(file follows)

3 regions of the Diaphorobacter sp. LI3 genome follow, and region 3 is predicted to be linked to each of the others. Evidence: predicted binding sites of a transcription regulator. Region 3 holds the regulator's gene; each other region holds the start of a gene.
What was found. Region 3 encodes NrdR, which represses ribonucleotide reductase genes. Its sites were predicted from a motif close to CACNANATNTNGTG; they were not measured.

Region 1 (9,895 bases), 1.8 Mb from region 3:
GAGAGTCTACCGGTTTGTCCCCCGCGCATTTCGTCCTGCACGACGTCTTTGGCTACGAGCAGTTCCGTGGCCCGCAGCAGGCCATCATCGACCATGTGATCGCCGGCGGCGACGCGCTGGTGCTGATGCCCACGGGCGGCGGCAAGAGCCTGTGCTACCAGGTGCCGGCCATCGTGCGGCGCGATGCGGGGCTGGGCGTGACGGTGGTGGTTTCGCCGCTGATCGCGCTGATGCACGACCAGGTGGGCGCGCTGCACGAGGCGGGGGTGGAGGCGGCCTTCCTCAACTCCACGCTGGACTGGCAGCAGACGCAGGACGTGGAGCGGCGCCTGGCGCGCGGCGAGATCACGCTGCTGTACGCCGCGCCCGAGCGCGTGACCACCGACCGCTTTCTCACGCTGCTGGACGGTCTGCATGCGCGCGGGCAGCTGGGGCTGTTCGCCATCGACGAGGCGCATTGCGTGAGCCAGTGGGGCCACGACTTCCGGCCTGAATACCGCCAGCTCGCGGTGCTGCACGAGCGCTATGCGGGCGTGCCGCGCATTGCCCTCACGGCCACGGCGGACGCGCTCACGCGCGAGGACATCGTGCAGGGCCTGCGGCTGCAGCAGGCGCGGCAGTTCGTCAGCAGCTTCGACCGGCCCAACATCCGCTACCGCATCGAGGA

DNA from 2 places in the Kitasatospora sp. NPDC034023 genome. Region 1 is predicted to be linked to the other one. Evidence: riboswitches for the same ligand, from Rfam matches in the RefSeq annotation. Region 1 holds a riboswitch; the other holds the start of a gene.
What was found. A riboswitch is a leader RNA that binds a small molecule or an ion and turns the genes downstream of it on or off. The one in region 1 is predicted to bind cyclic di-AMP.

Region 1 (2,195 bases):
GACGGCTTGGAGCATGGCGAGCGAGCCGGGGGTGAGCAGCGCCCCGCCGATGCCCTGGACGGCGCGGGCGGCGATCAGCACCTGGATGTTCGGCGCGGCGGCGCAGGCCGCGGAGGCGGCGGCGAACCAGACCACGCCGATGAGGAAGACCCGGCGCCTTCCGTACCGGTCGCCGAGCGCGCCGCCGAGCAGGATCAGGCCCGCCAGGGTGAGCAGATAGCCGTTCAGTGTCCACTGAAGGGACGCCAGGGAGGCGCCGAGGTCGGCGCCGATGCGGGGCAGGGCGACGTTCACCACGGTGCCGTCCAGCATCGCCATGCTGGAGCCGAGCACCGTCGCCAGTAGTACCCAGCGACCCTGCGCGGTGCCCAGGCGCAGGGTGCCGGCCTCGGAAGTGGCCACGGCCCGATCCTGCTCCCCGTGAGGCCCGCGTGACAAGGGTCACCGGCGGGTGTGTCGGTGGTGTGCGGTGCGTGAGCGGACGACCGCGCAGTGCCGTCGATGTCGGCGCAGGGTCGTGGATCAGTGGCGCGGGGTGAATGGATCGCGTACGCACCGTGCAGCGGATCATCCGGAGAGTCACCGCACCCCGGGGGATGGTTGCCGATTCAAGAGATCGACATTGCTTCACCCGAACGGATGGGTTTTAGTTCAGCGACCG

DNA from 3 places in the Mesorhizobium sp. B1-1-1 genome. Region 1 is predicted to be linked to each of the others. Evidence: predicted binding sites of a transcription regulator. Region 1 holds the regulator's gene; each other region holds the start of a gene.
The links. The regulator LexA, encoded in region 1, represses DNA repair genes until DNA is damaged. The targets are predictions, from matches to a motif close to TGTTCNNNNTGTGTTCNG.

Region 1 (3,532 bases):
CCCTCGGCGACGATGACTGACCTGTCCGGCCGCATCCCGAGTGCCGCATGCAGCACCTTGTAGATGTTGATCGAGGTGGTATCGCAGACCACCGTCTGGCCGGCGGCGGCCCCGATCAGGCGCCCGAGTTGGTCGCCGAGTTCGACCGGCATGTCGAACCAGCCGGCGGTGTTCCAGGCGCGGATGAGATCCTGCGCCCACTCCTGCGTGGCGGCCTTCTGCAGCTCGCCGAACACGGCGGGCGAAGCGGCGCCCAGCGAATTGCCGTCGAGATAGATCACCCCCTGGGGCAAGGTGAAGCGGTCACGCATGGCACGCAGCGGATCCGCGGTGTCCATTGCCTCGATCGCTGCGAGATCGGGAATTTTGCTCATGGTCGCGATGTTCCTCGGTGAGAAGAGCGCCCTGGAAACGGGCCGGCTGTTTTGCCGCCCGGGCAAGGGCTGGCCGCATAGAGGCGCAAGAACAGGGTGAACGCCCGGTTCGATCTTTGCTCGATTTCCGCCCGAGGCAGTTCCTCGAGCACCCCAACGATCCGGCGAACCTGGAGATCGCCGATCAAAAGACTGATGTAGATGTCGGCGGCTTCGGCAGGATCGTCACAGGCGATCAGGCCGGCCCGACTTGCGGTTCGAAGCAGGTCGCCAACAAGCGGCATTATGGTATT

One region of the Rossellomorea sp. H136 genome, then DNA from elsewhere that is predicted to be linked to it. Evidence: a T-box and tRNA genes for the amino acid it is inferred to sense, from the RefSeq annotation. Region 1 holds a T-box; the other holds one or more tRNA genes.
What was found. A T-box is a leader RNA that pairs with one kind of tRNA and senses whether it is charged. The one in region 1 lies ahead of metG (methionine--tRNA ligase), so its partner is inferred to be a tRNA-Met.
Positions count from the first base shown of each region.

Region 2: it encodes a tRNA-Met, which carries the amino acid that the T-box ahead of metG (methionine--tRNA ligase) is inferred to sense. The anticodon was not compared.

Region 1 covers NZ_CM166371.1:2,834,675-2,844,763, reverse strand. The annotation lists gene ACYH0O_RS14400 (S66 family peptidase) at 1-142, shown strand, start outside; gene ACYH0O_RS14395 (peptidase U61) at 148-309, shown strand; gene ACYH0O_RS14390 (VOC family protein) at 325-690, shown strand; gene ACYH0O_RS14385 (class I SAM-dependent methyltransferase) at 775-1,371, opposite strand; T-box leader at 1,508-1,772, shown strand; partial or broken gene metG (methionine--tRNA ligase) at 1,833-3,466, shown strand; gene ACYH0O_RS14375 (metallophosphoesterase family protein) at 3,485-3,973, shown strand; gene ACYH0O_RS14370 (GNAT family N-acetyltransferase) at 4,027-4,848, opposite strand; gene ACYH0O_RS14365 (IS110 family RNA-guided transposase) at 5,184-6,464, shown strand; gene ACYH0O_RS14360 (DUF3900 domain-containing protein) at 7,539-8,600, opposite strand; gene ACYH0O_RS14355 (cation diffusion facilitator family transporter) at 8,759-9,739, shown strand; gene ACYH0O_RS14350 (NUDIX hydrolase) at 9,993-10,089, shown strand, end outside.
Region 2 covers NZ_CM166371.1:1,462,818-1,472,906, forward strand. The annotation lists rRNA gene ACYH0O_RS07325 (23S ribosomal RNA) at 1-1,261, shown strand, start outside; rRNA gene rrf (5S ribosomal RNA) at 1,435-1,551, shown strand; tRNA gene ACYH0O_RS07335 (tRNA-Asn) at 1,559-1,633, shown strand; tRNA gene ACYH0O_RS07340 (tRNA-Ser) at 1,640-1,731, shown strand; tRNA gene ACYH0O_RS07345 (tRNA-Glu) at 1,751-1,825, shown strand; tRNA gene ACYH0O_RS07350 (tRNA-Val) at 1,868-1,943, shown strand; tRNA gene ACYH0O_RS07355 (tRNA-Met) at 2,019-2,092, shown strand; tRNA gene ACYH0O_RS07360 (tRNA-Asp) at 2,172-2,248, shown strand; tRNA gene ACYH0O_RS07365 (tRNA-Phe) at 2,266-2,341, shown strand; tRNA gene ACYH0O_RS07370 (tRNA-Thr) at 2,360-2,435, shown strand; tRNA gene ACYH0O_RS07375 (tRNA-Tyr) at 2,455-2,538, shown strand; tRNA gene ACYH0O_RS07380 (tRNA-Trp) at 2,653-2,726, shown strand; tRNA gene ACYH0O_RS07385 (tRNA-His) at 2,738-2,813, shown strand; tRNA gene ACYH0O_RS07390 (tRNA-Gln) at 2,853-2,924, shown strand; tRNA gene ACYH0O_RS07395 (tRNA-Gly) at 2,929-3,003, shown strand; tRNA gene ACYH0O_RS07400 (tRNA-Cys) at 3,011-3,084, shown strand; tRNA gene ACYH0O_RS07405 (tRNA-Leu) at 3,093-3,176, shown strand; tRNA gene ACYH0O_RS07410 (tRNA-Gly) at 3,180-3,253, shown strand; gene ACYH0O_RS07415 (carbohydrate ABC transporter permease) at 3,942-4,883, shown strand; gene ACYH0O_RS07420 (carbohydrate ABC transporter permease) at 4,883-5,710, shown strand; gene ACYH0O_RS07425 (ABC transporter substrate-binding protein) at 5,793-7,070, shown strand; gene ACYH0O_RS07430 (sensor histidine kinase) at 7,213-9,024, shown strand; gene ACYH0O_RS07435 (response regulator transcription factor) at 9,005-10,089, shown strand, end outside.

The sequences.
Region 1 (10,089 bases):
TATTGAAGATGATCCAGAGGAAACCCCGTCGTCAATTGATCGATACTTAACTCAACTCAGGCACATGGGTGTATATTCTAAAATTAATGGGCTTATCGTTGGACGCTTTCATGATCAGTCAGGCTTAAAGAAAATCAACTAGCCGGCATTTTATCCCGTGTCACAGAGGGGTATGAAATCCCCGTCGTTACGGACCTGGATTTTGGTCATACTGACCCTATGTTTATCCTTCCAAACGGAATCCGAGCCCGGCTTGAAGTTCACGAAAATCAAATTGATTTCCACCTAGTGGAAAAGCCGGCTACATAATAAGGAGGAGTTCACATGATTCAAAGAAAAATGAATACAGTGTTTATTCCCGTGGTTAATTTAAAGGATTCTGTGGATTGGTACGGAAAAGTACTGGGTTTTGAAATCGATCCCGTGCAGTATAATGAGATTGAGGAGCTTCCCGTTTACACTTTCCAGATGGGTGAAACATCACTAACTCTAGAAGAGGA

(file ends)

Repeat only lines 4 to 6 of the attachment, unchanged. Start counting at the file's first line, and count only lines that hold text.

GAGAGTCTACCGGTTTGTCCCCCGCGCATTTCGTCCTGCACGACGTCTTTGGCTACGAGCAGTTCCGTGGCCCGCAGCAGGCCATCATCGACCATGTGATCGCCGGCGGCGACGCGCTGGTGCTGATGCCCACGGGCGGCGGCAAGAGCCTGTGCTACCAGGTGCCGGCCATCGTGCGGCGCGATGCGGGGCTGGGCGTGACGGTGGTGGTTTCGCCGCTGATCGCGCTGATGCACGACCAGGTGGGCGCGCTGCACGAGGCGGGGGTGGAGGCGGCCTTCCTCAACTCCACGCTGGACTGGCAGCAGACGCAGGACGTGGAGCGGCGCCTGGCGCGCGGCGAGATCACGCTGCTGTACGCCGCGCCCGAGCGCGTGACCACCGACCGCTTTCTCACGCTGCTGGACGGTCTGCATGCGCGCGGGCAGCTGGGGCTGTTCGCCATCGACGAGGCGCATTGCGTGAGCCAGTGGGGCCACGACTTCCGGCCTGAATACCGCCAGCTCGCGGTGCTGCACGAGCGCTATGCGGGCGTGCCGCGCATTGCCCTCACGGCCACGGCGGACGCGCTCACGCGCGAGGACATCGTGCAGGGCCTGCGGCTGCAGCAGGCGCGGCAGTTCGTCAGCAGCTTCGACCGGCCCAACATCCGCTACCGCATCGAGGA

DNA from 2 places in the Kitasatospora sp. NPDC034023 genome. Region 1 is predicted to be linked to the other one. Evidence: riboswitches for the same ligand, from Rfam matches in the RefSeq annotation. Region 1 holds a riboswitch; the other holds the start of a gene.
What was found. A riboswitch is a leader RNA that binds a small molecule or an ion and turns the genes downstream of it on or off. The one in region 1 is predicted to bind cyclic di-AMP.